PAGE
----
THE 2012 ELECTION
Contrary to popular belief, only 39 percent of Indian-Americans identified with the Democratic Party, according to a survey. And this was in 2008 (could be lower now). However, it doesn’t mean the GOP has a lot to cheer about. Just 9 percent of Indian-Americans identified with the Republican Party back then, with the rest being independents or unaffiliated. The difference was starker when it came to the 2008 presidential election. A stunning 84 percent of the community supported Obama—and even now, as per a Pew survey released in June, 65 percent approve his handling of the presidency. No wonder most of the Indian-American Congressional candidates this year are Democrats. But it’s a long shot. Besides Democrat Dalip Singh Saund, only one Indian-American has made it to Congress so far: Republican Bobby Jindal.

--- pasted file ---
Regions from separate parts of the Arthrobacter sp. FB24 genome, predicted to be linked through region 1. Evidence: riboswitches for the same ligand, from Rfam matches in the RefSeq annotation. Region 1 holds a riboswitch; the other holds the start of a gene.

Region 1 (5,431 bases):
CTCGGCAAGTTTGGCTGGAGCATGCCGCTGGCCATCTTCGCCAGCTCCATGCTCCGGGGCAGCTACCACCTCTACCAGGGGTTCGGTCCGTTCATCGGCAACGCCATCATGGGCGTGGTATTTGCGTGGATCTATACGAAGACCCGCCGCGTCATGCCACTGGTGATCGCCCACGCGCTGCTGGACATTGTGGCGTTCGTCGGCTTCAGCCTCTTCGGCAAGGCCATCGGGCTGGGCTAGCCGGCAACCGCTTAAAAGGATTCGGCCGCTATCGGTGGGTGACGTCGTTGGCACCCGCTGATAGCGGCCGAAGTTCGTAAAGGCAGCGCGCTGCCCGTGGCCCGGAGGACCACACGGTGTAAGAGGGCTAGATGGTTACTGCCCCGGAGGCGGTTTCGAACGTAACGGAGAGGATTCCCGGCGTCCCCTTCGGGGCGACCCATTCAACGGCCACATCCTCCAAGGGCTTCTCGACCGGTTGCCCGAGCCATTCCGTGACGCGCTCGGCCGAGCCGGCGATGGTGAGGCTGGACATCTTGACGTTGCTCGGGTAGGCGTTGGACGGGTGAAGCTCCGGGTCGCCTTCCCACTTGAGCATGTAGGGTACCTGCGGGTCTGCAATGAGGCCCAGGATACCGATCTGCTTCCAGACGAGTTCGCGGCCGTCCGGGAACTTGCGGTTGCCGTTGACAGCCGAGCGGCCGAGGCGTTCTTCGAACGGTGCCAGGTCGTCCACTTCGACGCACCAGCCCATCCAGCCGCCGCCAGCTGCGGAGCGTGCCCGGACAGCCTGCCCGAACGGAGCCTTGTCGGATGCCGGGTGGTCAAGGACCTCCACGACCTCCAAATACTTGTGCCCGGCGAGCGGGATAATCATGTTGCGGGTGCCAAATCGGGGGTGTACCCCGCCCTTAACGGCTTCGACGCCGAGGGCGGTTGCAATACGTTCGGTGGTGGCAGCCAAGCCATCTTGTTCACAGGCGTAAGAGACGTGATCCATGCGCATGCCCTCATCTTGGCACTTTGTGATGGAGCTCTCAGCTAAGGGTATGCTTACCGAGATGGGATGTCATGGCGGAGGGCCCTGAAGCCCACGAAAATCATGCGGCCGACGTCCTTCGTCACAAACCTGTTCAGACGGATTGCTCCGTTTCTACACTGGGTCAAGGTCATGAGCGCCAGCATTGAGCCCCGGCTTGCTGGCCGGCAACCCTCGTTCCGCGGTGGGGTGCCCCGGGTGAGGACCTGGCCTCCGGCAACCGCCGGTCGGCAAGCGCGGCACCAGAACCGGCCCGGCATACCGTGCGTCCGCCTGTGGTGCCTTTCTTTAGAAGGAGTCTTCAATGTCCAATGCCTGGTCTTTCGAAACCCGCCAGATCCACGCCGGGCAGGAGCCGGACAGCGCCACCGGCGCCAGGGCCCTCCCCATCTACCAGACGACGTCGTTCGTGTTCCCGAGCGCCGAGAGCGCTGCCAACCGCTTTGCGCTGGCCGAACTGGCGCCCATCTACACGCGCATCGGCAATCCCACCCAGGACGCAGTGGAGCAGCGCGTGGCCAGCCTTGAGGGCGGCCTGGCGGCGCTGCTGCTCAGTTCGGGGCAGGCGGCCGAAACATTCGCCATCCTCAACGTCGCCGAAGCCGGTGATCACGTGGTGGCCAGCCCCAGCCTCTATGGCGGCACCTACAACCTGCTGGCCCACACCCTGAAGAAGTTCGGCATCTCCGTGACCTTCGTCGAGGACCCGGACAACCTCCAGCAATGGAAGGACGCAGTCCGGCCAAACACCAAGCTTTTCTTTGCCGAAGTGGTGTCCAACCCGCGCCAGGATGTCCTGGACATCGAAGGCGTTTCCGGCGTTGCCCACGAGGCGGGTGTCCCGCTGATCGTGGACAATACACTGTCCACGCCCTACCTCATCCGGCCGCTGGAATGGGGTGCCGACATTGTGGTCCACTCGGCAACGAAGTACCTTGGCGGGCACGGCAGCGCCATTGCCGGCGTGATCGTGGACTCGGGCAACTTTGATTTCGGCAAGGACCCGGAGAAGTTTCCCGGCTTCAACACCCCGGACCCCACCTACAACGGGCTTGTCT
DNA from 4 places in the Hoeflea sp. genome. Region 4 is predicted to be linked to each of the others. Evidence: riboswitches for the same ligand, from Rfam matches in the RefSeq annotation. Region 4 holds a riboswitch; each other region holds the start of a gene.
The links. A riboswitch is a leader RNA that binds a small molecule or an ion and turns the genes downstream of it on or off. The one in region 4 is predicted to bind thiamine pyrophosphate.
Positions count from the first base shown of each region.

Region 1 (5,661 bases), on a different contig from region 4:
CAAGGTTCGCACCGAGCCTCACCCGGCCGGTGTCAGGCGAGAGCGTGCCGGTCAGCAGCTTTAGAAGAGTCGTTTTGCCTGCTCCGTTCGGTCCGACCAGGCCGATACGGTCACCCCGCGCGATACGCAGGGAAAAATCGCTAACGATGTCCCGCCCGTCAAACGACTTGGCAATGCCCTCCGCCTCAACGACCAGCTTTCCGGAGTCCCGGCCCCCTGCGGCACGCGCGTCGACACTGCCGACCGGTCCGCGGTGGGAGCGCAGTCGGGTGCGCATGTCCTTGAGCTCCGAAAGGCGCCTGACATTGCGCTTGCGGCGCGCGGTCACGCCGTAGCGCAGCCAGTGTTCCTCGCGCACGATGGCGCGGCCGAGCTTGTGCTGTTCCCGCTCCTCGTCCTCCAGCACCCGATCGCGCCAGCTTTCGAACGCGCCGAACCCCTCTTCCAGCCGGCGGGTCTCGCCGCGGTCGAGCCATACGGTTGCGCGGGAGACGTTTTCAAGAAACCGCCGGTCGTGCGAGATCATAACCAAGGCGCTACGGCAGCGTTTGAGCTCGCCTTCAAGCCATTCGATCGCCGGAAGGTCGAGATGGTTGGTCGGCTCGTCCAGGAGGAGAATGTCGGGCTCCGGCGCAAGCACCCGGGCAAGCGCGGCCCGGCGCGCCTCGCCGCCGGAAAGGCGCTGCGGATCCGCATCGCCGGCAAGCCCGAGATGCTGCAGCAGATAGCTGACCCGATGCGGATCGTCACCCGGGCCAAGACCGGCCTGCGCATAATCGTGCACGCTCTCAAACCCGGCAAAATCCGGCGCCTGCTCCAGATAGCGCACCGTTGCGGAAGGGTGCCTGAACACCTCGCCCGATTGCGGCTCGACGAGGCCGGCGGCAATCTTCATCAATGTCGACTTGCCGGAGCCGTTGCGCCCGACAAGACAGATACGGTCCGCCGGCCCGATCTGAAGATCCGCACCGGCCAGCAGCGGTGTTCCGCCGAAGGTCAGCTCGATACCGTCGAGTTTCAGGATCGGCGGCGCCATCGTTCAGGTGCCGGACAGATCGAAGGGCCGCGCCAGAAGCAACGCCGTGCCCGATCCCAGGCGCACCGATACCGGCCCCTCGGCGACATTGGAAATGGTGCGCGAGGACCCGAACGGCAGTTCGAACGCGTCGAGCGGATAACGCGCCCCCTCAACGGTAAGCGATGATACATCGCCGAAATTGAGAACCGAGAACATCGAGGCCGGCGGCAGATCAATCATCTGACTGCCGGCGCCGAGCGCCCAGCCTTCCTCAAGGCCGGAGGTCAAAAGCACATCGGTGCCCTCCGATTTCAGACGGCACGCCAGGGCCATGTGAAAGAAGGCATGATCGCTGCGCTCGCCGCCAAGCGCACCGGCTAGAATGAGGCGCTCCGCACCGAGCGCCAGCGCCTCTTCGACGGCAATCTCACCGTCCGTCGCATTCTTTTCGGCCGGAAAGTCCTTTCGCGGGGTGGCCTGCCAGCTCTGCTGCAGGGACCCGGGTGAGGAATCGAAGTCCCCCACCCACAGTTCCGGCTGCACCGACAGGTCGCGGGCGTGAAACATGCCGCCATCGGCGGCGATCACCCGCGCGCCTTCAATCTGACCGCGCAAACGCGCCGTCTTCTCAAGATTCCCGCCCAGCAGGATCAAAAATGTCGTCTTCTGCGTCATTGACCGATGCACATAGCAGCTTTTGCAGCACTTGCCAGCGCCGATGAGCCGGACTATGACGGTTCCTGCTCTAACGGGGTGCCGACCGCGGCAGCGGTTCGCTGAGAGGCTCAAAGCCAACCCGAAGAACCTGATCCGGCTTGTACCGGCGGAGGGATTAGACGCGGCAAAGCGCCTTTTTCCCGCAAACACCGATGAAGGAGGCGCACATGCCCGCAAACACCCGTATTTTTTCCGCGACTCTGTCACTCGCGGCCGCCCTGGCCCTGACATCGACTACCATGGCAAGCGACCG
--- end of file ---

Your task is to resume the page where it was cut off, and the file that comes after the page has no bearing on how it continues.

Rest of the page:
On the 2012 GOP ticket, we have Ricky Gill from California. The Democrats have four contenders: Upendra Chivukula from New Jersey, Manan Trivedi from Pennsylvania, Syed Taj from Michigan, and Ami Bera from California. A fifth one, Tulsi Gabbard from Hawaii, is a practicing Hindu, though she’s not of Indian origin.
While it’s unlikely other Indian-Americans will join Jindal in Congress anytime soon, here’s some encouraging news for the community: its electorate jumped by 100 percent in a decade, going from 576,000 in 2000 to 1.15 million in 2010, according to census figures. From 1.9 million in 2000, the Indian-American population increased by 68 percent to reach 3.19 million in 2010. That bodes well for its future involvement in American politics.
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